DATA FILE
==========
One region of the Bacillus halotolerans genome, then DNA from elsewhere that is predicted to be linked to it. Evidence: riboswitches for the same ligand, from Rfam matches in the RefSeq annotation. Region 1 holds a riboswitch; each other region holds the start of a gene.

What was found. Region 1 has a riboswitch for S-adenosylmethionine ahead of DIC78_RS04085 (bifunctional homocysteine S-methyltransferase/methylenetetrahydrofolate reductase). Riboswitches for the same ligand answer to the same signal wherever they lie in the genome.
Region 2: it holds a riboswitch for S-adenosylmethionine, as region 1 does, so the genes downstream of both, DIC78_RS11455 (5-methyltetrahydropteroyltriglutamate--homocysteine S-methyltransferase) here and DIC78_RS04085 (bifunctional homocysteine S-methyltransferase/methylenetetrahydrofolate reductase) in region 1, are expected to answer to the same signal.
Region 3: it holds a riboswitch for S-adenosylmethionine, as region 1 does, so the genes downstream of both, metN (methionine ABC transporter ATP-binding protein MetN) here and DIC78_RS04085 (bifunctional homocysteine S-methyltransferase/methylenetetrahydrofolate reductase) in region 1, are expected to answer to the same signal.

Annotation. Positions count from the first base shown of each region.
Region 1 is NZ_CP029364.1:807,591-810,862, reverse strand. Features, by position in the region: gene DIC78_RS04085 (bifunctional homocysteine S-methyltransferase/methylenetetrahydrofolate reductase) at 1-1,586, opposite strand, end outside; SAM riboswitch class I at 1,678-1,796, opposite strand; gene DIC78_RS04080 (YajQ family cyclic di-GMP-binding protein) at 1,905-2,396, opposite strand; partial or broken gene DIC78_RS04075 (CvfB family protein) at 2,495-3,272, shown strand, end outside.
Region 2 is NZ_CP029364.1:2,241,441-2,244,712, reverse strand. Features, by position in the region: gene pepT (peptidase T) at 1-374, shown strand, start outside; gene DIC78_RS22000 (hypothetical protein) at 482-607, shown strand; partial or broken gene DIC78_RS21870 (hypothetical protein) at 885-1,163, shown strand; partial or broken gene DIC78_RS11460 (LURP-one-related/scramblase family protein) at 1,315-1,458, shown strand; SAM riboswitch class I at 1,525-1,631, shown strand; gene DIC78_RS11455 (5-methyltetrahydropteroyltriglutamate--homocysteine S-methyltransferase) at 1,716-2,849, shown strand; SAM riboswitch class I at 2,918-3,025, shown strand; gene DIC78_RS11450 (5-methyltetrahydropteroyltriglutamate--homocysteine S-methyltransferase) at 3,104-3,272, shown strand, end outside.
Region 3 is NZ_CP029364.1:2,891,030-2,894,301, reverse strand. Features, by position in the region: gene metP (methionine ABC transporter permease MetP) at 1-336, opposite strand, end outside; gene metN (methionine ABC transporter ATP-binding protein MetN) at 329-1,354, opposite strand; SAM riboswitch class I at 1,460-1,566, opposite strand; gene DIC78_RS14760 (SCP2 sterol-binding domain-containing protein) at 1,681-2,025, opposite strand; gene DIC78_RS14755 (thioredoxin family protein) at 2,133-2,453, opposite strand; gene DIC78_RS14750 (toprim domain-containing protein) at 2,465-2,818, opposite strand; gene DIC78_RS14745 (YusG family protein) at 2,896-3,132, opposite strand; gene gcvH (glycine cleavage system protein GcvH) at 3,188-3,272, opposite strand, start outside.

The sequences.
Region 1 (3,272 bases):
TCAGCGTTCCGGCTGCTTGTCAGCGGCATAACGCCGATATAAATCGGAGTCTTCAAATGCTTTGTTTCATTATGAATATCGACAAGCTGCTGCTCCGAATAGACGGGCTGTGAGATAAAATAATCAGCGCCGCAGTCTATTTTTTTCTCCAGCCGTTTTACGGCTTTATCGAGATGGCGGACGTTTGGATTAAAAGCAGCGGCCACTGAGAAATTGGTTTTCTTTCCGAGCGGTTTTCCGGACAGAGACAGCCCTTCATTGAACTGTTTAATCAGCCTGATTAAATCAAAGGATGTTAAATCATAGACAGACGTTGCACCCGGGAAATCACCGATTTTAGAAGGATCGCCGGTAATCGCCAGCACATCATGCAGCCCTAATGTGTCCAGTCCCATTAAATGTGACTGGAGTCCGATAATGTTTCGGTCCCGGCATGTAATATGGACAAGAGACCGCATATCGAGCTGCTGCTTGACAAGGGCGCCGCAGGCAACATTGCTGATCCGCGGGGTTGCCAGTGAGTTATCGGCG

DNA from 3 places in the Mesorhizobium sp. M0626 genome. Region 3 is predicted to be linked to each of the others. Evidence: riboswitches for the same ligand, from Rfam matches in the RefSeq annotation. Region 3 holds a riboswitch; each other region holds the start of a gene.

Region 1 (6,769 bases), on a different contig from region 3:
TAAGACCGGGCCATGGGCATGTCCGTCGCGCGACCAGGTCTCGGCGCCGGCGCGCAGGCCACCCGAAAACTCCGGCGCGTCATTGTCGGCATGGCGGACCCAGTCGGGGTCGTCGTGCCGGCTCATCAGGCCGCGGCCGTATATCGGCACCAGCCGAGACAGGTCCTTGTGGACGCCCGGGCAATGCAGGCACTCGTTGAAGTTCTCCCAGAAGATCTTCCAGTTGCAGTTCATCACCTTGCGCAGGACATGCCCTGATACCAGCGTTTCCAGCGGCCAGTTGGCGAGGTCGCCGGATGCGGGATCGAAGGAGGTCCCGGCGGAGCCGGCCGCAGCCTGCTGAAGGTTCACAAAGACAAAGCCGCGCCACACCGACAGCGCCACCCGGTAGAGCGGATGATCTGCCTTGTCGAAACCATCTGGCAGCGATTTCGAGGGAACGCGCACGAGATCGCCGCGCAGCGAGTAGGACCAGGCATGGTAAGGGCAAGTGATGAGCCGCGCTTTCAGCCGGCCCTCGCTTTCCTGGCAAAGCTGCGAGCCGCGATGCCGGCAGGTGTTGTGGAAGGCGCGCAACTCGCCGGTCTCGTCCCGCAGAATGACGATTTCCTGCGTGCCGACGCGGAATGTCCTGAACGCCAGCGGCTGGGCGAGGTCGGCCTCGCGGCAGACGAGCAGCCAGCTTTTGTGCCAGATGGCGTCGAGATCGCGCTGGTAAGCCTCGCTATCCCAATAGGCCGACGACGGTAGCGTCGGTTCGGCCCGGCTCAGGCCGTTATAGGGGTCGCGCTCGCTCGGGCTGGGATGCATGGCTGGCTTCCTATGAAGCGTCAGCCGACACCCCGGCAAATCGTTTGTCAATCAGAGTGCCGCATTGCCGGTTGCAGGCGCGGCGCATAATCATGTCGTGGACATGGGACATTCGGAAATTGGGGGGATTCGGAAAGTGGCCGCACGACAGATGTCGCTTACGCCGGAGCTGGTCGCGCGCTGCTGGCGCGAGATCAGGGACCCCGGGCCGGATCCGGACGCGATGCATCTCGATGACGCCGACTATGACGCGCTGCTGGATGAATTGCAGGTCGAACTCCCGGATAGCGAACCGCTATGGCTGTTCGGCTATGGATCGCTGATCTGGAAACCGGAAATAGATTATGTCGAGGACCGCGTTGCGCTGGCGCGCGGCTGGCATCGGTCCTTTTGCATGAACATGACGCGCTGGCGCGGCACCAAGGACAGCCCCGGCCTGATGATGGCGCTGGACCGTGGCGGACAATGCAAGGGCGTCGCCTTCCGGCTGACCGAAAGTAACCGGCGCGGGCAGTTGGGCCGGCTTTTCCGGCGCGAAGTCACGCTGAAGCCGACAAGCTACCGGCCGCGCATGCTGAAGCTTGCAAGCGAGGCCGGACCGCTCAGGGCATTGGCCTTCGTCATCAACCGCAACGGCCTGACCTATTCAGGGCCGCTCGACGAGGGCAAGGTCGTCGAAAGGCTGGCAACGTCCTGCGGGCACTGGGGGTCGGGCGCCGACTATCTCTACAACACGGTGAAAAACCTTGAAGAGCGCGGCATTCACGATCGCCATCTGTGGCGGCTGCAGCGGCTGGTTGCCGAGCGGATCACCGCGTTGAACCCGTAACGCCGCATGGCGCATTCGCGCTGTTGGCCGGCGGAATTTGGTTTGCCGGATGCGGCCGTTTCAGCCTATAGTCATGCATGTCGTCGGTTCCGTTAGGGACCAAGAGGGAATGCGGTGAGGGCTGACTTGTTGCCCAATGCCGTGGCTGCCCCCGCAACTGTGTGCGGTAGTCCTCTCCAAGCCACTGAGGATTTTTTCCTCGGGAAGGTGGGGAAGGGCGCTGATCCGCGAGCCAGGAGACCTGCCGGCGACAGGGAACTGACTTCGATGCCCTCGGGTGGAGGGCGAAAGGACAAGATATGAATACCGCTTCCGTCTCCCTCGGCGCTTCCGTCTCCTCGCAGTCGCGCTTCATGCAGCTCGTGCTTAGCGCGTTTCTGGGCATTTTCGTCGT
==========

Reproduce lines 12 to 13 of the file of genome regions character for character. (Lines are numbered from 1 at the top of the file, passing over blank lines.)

DNA from 3 places in the Mesorhizobium sp. M0626 genome. Region 3 is predicted to be linked to each of the others. Evidence: riboswitches for the same ligand, from Rfam matches in the RefSeq annotation. Region 3 holds a riboswitch; each other region holds the start of a gene.

Region 1 (6,769 bases), on a different contig from region 3: